Restoration and Adaptation for Prospective Freshwater Shortages: An Integrative Evaluation and Actionable Approach
Date of Award
Bachelor of science (BS)
The availability of water resources is a growing concern throughout the world as more populations experience severe water shortages. Restoration ecology seeks to repair damage done to ecosystems through anthropogenic actions and climate change, making it a possible long-term solution and adaptive strategy to water shortages. This paper explores the practice of restoration ecology to assess its ability to help people adapt to a future with water challenges. Research revealed that restoration ecology can be used to better prepare people for a future with water shortages. By adopting the Society for Ecological Restoration Australasia’s National Restoration Standards, the efficiency of all types of restoration, including vital aquatic resource restoration, can be improved. The Standards could also help to redefine international restoration legally and be a basis for global standards. Emphasizing climate change adaptation through restoration in Tacoma water management documents would result in bold, proactive, cohesive and adaptive water management locally. Finally, collaboration between the Society for Ecological Restoration and the University of Washington Tacoma would connect students and faculty to a global network, and resources necessary to research, design and implement the most effective restoration techniques possible for an uncertain future with water challenges.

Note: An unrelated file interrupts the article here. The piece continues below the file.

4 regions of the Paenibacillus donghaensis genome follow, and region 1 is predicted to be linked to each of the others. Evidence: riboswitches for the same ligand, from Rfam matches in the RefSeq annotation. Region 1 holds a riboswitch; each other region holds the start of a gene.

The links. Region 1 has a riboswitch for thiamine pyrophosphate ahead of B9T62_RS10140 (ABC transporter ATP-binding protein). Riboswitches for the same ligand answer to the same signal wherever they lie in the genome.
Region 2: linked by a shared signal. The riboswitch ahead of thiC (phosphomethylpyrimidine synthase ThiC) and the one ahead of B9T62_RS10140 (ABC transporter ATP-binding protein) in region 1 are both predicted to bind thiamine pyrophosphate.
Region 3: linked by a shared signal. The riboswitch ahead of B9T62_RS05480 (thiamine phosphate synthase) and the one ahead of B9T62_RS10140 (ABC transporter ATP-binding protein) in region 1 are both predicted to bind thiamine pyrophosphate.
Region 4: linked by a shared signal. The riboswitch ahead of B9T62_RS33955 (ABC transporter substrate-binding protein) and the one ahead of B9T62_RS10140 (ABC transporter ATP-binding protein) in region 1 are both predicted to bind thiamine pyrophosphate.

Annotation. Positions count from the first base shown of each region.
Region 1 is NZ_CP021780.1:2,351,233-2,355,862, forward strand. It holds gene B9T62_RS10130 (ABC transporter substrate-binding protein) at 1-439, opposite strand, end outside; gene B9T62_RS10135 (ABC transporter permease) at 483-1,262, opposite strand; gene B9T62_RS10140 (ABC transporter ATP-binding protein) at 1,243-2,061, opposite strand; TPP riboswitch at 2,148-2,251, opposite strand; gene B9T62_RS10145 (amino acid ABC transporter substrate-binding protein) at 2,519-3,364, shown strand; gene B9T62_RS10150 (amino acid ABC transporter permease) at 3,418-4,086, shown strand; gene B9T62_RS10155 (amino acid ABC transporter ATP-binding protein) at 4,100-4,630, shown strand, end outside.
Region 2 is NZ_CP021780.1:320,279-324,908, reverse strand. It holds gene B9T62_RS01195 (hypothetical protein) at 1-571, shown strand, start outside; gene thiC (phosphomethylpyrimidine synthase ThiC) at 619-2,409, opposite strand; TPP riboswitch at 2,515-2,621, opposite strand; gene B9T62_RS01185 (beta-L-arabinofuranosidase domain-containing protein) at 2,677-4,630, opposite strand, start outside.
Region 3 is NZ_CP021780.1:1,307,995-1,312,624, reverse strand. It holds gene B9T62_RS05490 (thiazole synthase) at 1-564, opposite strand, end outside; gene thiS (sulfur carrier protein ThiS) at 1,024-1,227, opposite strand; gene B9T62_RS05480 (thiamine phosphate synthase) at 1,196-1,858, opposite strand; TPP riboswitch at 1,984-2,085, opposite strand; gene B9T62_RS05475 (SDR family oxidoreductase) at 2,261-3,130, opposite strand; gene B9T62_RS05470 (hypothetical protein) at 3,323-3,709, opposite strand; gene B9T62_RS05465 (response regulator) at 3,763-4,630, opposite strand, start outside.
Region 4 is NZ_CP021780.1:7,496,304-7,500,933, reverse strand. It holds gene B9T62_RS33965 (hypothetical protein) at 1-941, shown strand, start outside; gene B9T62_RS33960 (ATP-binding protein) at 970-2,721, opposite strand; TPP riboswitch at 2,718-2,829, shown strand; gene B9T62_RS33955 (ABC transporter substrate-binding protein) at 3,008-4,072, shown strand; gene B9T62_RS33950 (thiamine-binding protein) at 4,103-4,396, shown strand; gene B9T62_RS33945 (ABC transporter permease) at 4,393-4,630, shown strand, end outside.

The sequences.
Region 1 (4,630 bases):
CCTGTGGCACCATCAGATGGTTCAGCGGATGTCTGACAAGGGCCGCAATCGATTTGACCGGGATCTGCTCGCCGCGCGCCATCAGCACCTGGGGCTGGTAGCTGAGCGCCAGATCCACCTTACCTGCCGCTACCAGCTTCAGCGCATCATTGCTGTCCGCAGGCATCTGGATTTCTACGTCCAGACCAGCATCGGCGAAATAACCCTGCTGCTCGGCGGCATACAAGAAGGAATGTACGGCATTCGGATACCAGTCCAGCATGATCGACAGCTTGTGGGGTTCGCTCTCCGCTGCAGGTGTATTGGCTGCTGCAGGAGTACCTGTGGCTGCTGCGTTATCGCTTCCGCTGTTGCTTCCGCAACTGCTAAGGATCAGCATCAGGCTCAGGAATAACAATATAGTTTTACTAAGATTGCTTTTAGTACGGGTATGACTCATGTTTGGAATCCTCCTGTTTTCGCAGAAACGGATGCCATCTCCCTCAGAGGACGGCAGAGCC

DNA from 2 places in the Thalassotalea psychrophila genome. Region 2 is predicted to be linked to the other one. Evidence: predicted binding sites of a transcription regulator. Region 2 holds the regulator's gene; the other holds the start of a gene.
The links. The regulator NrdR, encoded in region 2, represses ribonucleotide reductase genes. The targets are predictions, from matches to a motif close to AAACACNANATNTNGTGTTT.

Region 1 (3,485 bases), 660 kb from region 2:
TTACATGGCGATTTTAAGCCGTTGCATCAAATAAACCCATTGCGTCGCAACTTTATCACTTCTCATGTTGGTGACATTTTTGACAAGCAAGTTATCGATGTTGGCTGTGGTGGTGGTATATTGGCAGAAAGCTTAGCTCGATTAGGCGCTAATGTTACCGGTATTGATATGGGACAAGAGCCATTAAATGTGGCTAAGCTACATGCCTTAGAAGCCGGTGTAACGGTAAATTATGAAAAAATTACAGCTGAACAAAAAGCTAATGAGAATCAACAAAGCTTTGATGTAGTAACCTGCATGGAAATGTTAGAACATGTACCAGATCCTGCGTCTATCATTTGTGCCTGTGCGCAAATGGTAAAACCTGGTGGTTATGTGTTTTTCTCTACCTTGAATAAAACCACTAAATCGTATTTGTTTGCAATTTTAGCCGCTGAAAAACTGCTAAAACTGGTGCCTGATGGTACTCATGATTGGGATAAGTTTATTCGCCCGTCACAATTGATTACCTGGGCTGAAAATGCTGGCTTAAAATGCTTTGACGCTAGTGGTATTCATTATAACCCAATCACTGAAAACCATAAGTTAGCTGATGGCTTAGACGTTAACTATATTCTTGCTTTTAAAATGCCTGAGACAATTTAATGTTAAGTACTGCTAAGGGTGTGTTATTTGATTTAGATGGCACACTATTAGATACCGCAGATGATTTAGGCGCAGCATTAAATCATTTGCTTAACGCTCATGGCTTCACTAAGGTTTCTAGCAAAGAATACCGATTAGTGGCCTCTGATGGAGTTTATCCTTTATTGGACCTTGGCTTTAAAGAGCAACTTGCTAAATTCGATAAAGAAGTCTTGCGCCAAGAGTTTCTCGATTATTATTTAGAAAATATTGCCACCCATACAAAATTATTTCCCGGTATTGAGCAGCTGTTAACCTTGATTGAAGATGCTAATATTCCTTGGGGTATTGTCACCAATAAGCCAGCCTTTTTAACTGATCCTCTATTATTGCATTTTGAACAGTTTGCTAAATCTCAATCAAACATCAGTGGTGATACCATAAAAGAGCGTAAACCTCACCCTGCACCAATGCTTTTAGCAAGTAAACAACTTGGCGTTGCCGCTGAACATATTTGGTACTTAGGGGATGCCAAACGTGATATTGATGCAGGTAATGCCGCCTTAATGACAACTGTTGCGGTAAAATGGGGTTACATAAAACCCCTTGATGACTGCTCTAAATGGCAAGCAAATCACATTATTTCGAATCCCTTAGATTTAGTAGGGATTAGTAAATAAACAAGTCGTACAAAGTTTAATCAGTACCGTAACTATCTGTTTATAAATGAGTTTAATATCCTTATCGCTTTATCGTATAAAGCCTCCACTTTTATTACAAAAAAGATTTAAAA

Hedrick, Krystal, "Restoration and Adaptation for Prospective Freshwater Shortages: An Integrative Evaluation and Actionable Approach" (2018). Global Honors Theses. 60.
Natural Resources and Conservation Commons, Other Environmental Sciences Commons, Water Resource Management Commons